Monday, June 14, 2010

Horn Fight

Everybody's in a lather about those vuvuzelas. Maybe you'd never heard the word before, but if you've watched any World Cup soccer the last few days, you've certainly heard that darned things.

A vuvuzela is a plastic horn. You can buy one for less than 8 bucks. By itself, it makes a sort of sad, bleating sound. But put a whole stadium full of vuvuzelas together and you have quite the cacophony. Some World Cup TV viewers are muting the broadcast. My esteemed colleague Steve Bitker is in high dudgeon, demanding that FIFA ban the noisemakers.

Full disclosure: I once blew into a vuvuzela. Only back in the 60's when we would get these things at Kezar Stadium or Berkeley's Memorial Stadium, we just called them "horns". And though time has dimmed the memory somewhat, I'll bet we blew those horns just as indiscriminately as the South African soccer fans.

I'll admit, the sound is weird. I was watching US-England when my wife poked her head in, saying "What are you watching? I was afraid you'd found some endless documentary about life inside a beehive."

Self-appointed purists don't like the vuvuzelas because (pick your gripe) they overwhelm all other sound in the stadium, make it hard to think, drown out the often-profane chants and songs from the fans, and seem to have no relationship to the action on the field.

To which I say: so what? This is how African fans enjoy their soccer. Who are the rest of us to tell them how to have fun? Plus, soccer fans being soccer fans, there's probably some social value in having people busy blowing horns instead of beating each other up.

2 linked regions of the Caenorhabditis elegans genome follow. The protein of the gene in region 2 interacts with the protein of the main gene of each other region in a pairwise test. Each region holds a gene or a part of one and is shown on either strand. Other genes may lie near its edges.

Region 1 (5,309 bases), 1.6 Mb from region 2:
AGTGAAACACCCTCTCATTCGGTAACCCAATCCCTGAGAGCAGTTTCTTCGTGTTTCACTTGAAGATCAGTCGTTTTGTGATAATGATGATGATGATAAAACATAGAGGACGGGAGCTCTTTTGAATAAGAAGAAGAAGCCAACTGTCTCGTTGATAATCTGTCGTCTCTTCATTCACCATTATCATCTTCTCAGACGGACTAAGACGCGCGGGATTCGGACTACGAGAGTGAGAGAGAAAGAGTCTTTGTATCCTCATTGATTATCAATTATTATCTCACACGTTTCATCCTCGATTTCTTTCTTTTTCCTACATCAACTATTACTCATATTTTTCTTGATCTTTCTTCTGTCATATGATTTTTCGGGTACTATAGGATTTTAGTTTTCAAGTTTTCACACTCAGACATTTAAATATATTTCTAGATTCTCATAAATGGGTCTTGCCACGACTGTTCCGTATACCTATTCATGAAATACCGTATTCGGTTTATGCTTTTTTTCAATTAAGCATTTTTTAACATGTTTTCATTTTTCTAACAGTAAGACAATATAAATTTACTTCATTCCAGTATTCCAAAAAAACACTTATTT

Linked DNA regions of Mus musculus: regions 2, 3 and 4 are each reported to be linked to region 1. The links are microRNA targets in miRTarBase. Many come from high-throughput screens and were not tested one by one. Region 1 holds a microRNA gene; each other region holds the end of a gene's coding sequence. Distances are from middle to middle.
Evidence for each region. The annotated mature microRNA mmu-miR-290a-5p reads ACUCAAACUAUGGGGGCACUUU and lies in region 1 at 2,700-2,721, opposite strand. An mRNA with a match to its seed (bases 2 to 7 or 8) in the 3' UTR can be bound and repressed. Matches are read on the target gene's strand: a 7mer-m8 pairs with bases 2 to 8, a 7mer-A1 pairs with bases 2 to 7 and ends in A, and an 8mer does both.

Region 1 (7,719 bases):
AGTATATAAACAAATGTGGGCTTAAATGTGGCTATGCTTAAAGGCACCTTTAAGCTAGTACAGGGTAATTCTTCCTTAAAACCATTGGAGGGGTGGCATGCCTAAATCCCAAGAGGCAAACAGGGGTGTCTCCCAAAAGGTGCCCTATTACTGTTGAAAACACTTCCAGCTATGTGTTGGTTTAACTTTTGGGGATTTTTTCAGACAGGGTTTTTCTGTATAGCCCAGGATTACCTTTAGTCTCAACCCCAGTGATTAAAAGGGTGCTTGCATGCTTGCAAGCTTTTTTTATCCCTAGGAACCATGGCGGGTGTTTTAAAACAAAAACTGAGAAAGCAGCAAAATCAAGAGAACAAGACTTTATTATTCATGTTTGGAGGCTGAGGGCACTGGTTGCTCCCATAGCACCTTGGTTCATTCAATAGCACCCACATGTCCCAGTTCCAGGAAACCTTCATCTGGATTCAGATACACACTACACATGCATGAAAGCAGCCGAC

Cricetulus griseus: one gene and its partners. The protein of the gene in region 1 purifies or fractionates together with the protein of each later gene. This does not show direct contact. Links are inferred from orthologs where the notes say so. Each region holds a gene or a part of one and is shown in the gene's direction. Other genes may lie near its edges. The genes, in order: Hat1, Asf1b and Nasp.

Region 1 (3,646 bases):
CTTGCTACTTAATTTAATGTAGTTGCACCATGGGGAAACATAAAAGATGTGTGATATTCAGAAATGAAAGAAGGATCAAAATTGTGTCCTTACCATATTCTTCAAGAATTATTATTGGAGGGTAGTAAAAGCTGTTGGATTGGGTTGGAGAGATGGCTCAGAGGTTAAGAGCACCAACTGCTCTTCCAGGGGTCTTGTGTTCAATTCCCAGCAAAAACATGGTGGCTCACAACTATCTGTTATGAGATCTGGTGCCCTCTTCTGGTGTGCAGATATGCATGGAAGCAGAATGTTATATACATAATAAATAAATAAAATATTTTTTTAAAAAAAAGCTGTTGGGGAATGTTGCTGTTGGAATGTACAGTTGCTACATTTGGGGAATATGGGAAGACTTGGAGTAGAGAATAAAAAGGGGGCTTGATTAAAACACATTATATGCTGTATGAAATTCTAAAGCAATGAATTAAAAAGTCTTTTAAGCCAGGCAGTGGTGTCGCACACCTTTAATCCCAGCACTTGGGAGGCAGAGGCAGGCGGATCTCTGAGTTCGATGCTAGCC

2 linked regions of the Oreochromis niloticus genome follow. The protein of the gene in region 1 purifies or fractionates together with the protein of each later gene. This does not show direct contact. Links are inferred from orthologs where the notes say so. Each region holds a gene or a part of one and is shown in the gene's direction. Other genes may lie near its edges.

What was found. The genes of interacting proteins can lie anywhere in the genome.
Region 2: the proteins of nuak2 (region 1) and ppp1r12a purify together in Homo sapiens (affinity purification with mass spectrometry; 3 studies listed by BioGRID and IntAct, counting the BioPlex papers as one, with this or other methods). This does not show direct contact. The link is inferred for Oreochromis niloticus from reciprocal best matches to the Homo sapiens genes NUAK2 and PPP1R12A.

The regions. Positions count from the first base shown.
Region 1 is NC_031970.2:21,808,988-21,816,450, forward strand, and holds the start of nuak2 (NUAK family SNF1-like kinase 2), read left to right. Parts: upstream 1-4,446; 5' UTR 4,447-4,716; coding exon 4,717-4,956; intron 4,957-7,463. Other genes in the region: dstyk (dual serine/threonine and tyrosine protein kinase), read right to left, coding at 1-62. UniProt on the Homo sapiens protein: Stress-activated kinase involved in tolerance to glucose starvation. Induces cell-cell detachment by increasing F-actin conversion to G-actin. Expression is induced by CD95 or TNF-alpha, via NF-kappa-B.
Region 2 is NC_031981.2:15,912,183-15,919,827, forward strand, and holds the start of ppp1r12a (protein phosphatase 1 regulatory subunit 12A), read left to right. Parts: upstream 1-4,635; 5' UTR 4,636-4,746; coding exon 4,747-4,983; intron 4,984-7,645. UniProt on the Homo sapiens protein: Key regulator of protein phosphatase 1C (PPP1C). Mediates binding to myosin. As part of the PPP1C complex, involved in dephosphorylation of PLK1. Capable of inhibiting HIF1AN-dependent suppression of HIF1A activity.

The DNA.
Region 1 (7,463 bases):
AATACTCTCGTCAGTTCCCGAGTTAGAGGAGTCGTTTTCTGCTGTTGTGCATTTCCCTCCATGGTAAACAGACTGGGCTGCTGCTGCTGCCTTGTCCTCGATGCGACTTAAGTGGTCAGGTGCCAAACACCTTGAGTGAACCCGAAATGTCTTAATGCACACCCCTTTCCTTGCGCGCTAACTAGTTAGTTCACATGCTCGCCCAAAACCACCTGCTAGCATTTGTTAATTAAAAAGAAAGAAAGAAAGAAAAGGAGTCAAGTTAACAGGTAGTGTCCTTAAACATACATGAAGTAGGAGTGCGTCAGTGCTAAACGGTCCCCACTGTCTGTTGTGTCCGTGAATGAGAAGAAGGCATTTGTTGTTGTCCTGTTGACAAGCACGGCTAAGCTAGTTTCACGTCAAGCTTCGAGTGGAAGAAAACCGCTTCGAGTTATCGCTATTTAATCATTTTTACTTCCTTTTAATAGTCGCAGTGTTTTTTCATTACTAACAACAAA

Steve and others compare the vuvuzelas with the notorious ThunderStix that were inflicted on the 2002 World Series by Major League Baseball. They miss the point on two counts: first, MLB handed out ThunderStix to fans at Anaheim Stadium and AT&T Park. The vuvuzelas are the fans' own noisemaker of choice. Plus, there really is a musical quality to the vuvuzelas. If you let yourself drift, you'll start to hear an ebb and flow to the drone. It's actually sort of relaxing.

Having said that, I wonder if ESPN ought to think about doing a little audio-sweetening of its telecasts. Surely a way could be found to tweak the crowd microphones so that the frequency range of the vuvuzelas could be pulled down in the mix.
Short of that, my advice is this: get used to it. What may sound like noise to you is music to the fans in South Africa, and it's their World Cup.

No comments: